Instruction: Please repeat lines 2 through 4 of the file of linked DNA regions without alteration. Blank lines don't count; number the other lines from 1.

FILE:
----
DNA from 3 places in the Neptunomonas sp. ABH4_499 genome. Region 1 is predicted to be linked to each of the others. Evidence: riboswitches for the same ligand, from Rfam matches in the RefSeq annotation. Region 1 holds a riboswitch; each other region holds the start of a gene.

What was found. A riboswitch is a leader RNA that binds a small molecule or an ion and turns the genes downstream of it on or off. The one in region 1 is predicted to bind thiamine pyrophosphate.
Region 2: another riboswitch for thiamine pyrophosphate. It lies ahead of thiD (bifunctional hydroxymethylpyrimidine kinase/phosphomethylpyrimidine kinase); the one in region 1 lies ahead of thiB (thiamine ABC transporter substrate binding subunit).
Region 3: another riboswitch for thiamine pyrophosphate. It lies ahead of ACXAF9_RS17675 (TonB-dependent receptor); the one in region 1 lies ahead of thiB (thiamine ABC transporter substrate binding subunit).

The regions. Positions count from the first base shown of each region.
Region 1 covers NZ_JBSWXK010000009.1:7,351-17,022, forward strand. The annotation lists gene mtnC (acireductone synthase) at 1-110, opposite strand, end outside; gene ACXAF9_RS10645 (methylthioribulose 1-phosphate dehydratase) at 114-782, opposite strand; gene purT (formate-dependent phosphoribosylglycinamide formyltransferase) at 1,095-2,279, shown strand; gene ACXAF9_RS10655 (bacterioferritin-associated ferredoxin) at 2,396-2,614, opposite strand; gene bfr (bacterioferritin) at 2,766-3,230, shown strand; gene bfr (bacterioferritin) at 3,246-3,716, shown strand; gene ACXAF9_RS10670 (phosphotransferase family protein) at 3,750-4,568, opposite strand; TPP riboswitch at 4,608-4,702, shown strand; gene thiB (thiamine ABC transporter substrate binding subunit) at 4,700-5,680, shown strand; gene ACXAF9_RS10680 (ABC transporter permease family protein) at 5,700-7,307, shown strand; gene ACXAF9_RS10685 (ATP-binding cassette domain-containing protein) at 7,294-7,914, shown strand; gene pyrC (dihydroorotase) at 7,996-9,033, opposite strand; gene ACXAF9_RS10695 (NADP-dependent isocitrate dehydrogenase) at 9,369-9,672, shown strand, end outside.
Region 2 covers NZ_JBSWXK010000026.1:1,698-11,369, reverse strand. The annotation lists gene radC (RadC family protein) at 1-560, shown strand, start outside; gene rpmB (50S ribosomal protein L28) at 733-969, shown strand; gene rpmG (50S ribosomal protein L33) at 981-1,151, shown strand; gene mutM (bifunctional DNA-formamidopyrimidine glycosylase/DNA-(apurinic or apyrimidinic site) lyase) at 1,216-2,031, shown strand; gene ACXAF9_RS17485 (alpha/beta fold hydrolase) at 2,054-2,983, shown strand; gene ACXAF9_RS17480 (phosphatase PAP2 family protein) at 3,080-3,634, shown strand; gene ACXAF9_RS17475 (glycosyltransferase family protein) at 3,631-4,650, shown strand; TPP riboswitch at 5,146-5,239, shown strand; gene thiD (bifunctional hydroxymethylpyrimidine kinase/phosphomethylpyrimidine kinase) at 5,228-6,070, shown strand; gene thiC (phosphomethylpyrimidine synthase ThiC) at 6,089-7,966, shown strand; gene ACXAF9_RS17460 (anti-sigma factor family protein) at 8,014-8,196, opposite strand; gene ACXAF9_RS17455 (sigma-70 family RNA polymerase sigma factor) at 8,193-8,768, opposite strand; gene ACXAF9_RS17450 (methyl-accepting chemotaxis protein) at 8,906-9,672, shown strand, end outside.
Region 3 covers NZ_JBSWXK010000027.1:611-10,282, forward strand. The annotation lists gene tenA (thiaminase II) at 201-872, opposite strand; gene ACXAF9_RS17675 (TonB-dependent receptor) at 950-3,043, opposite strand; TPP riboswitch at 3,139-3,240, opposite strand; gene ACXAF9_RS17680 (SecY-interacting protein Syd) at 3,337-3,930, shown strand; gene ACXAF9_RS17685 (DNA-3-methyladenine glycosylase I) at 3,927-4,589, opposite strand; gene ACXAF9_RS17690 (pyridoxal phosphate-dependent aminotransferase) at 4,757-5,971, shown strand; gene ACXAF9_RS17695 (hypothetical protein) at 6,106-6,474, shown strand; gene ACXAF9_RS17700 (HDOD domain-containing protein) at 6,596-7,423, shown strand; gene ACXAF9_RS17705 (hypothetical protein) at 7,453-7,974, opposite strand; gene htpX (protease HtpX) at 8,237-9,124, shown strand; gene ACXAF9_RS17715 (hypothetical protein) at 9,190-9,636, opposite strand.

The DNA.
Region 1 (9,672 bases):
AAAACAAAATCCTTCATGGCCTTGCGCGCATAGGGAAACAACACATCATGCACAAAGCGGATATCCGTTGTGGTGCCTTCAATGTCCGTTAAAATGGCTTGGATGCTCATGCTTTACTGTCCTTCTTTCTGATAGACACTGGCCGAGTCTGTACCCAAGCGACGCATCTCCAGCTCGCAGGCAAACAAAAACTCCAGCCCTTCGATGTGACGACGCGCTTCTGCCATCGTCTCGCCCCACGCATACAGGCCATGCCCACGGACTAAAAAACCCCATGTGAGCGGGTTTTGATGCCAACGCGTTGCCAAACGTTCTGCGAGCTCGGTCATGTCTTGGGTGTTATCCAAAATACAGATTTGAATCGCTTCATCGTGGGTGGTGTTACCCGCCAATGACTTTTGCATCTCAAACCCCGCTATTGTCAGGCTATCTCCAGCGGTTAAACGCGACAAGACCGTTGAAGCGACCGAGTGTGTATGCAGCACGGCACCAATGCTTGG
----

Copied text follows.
What was found. A riboswitch is a leader RNA that binds a small molecule or an ion and turns the genes downstream of it on or off. The one in region 1 is predicted to bind thiamine pyrophosphate.
Region 2: another riboswitch for thiamine pyrophosphate. It lies ahead of thiD (bifunctional hydroxymethylpyrimidine kinase/phosphomethylpyrimidine kinase); the one in region 1 lies ahead of thiB (thiamine ABC transporter substrate binding subunit).
Region 3: another riboswitch for thiamine pyrophosphate. It lies ahead of ACXAF9_RS17675 (TonB-dependent receptor); the one in region 1 lies ahead of thiB (thiamine ABC transporter substrate binding subunit).